This patent presents a way of examining features on a seed set of known pages, and developing comparisons of those features with features found on an unknown set to determing a classification of those pages based upon the examined features.
It also allows for the introductions of new features to be used while the classification process is ongoing. The patent is:
Feature selection for large scale models
Invented by Sameer Singh, Eldon S. Larsen, Jeremy Kubica, Andrew W. Moore
Assigned to Google
US Patent 8,190,537
Granted May 29, 2012
Filed: October 31, 2008
Disclosed are a method and system for receiving a plurality of potential features to be added to a model having existing features. For each of the potential features, an approximate model is learned by holding values of the existing features in the model constant.
The approximate model includes the model having existing features and at least the potential feature. A performance metric is computed for evaluating performance of the approximate model. The performance metric is used to rank the potential feature based on a predetermined criterion.
There is a whitepaper from Google that includes three of the four inventors listed on the patent and covers substantially similar territory, titled Parallel Large Scale Feature Selection for Logistic Regression. The paper leads off by telling us about some of the problems it is intended to address:
High-dimensional data sets with large number of features are used increasingly more often in real-world machine learning tasks. Text mining problems such as classification and spam detection rely on features that describe occurrence of specific combinations of words and therefore the numbers of potential features can grow up to billions.
I have been keeping a careful eye out for a patent that would describe the process behind Google’s Panda updates, and based upon the nature of those updates, my expectation was that I might not necessarily recognize it once I came across it. I didn’t expect it to provide details upon specific features that might be seen as positive or negative when it comes to determining the quality of web pages. I didn’t expect it to provide hints about what a webmaster might do if he or she was impacted by it.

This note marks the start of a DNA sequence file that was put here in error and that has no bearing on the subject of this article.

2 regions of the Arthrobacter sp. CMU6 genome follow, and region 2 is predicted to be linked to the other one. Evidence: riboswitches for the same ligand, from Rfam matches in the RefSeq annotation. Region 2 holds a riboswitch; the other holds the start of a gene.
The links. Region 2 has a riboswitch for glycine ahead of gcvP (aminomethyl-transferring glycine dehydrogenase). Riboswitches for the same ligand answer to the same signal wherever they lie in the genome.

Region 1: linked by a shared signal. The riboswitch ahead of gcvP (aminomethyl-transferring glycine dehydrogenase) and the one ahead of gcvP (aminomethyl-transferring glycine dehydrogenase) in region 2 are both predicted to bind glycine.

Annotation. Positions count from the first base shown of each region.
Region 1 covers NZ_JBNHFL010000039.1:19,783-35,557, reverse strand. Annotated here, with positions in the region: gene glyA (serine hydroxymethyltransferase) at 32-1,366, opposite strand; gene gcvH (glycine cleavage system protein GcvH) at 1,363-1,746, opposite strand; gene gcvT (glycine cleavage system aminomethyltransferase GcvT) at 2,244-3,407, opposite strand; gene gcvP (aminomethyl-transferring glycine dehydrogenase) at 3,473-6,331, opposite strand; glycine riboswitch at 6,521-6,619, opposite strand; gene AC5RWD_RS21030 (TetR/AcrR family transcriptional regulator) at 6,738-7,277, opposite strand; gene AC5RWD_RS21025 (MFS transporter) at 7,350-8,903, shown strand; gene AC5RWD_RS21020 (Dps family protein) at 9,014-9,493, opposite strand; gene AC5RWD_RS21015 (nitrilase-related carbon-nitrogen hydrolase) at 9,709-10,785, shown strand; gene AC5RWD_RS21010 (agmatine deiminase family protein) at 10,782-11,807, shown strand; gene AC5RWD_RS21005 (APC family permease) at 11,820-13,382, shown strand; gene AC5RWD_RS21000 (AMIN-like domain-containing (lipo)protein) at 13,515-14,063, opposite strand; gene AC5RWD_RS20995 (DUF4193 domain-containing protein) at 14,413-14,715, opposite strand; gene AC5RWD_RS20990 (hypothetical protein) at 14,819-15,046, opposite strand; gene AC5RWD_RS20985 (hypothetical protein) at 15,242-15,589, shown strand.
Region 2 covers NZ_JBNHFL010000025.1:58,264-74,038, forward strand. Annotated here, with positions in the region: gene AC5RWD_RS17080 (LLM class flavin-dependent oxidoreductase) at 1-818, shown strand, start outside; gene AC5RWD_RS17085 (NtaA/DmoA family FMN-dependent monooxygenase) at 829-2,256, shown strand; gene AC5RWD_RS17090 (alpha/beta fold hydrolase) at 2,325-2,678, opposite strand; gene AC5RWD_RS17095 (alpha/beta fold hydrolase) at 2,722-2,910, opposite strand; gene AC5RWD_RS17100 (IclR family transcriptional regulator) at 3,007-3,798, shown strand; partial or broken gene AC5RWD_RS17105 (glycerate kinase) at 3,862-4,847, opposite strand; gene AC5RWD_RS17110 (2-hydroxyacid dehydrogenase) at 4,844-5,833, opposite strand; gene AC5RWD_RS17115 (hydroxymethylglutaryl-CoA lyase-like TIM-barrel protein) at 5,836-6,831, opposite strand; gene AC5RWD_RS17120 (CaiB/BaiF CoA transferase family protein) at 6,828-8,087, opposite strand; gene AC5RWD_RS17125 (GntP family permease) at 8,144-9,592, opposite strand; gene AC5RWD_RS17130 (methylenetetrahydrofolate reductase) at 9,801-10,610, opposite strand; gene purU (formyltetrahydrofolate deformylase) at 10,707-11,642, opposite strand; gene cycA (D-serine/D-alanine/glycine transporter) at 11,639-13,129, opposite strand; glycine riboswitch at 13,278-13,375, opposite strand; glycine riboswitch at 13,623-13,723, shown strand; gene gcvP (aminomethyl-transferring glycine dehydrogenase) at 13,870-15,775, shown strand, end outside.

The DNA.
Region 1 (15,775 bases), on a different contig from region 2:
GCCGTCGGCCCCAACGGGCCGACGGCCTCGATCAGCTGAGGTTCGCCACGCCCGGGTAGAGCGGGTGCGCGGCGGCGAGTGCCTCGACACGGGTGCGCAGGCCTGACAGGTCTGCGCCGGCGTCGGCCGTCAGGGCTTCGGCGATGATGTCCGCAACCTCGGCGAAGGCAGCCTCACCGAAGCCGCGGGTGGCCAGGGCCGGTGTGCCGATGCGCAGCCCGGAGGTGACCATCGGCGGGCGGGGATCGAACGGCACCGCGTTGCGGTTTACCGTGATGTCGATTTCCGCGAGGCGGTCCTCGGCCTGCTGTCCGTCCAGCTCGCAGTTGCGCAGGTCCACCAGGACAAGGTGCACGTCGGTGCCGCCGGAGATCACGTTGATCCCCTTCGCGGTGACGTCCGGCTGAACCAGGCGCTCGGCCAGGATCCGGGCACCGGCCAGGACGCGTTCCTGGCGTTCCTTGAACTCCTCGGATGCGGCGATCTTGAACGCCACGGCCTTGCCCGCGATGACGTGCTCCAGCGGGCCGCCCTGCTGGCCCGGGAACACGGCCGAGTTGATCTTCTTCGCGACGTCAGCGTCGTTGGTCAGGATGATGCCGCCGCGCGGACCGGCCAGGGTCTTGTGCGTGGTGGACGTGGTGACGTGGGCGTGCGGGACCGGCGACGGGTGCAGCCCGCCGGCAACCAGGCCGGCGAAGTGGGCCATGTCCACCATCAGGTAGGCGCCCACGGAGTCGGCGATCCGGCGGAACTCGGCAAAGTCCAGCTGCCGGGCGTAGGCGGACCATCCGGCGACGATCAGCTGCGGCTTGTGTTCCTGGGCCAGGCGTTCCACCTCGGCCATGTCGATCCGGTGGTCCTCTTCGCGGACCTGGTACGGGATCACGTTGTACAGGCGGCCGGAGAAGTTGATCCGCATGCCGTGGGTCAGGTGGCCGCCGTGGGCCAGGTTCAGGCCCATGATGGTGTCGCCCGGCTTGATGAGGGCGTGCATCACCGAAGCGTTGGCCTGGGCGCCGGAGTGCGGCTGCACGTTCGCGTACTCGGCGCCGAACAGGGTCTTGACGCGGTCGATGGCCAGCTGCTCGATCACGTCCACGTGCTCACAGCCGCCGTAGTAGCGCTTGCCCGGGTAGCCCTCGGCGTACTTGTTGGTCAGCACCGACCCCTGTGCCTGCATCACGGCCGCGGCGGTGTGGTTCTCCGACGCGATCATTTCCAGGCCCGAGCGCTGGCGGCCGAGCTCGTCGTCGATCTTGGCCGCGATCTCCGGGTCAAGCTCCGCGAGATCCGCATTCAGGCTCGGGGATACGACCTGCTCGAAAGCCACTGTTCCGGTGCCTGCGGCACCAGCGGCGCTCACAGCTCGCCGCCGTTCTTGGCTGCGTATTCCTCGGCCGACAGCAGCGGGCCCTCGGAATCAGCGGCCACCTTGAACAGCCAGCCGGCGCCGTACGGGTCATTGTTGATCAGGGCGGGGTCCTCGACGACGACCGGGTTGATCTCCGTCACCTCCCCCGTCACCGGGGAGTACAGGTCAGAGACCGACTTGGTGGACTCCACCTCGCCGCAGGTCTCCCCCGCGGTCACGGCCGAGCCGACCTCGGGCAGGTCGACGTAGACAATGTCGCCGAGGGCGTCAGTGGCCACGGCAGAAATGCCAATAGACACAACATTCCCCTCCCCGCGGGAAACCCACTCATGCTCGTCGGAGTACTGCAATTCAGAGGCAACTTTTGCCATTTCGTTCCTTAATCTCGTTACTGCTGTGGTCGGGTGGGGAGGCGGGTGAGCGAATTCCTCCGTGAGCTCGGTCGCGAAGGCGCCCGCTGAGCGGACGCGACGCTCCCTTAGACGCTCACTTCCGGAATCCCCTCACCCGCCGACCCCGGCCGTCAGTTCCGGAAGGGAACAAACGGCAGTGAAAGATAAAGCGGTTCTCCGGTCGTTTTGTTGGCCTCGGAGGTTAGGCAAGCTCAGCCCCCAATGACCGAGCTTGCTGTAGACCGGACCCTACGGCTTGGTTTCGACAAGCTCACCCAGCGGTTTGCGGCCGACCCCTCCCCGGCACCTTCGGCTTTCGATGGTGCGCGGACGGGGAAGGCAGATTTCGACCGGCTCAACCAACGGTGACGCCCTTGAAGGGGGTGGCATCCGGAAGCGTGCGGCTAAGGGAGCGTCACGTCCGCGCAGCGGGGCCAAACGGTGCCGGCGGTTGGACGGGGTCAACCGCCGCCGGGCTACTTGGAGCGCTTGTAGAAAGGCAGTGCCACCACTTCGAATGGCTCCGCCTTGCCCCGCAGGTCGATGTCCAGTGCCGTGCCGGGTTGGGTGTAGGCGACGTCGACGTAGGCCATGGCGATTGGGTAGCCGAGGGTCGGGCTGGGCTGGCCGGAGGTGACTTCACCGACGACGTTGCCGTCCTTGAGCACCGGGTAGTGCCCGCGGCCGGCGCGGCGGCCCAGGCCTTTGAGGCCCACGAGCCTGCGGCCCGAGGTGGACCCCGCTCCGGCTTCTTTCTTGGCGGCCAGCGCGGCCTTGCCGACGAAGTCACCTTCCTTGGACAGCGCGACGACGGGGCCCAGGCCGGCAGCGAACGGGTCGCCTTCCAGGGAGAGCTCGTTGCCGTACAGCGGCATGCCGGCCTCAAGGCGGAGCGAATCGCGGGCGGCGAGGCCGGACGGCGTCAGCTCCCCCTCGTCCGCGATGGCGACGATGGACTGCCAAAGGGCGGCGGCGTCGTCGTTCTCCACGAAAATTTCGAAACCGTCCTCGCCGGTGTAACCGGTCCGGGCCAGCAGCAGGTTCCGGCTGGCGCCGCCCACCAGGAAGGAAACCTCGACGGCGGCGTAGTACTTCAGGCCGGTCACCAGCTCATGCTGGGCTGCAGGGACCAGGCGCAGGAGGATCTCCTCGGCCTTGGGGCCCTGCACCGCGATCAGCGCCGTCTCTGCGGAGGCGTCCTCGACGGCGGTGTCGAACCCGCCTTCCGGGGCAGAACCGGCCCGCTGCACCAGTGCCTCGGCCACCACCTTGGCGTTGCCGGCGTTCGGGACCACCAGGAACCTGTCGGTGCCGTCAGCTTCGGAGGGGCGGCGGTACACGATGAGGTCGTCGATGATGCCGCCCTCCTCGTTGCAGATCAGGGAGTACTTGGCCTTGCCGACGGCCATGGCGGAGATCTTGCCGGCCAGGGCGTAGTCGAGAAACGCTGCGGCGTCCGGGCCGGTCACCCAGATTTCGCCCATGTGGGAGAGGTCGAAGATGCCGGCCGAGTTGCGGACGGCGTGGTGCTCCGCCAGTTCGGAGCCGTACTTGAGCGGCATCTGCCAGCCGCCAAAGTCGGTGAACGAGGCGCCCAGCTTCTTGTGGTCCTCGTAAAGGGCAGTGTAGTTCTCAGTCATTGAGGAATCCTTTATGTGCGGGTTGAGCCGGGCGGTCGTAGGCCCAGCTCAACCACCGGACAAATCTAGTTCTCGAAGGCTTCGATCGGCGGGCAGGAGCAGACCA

I did expect that a patent about the Panda update would involve very large data sets, that it would include a machine learning approach that might determine positive features from known websites considered to be high quality, and that it could expand upon the features being used during the process of classifying a large set of pages. The process described in this patent does seem to fit those expectations.
The processes described in this patent are likely similar in many ways to the algorithm that classified documents under the Panda updates, and could be the actual framework for the updates.
Regardless, it doesn’t provide any answers to ranking better under Panda, or any specific solutions to regaining rankings that might have been lost. It doesn’t focus upon any one feature or signal that could potentially be tweaked to change around the fortunes of pages that might have been affected, but rather considers a wide range of factors.
For pages that have been negatively impacted by Panda, the solution is more likely in removing or replacing low quality content upon pages, and creating the kind of experience on the remaining pages that are pointed at by the questions that Amit Singhal mentions in his More Guidance post.
And as for mushrooms, I’m told that my great grandmother used to boil them with a silver coin included in the pot. If the coin blackened during the process, it was supposedly a sign that the mushrooms were poisonous. Researching that approach, I see lots of articles indicating that it just doesn’t work. My family lucked out. Be careful what you’re consuming, regardless of whether it’s about mushrooms or solutions to algorithmic updates.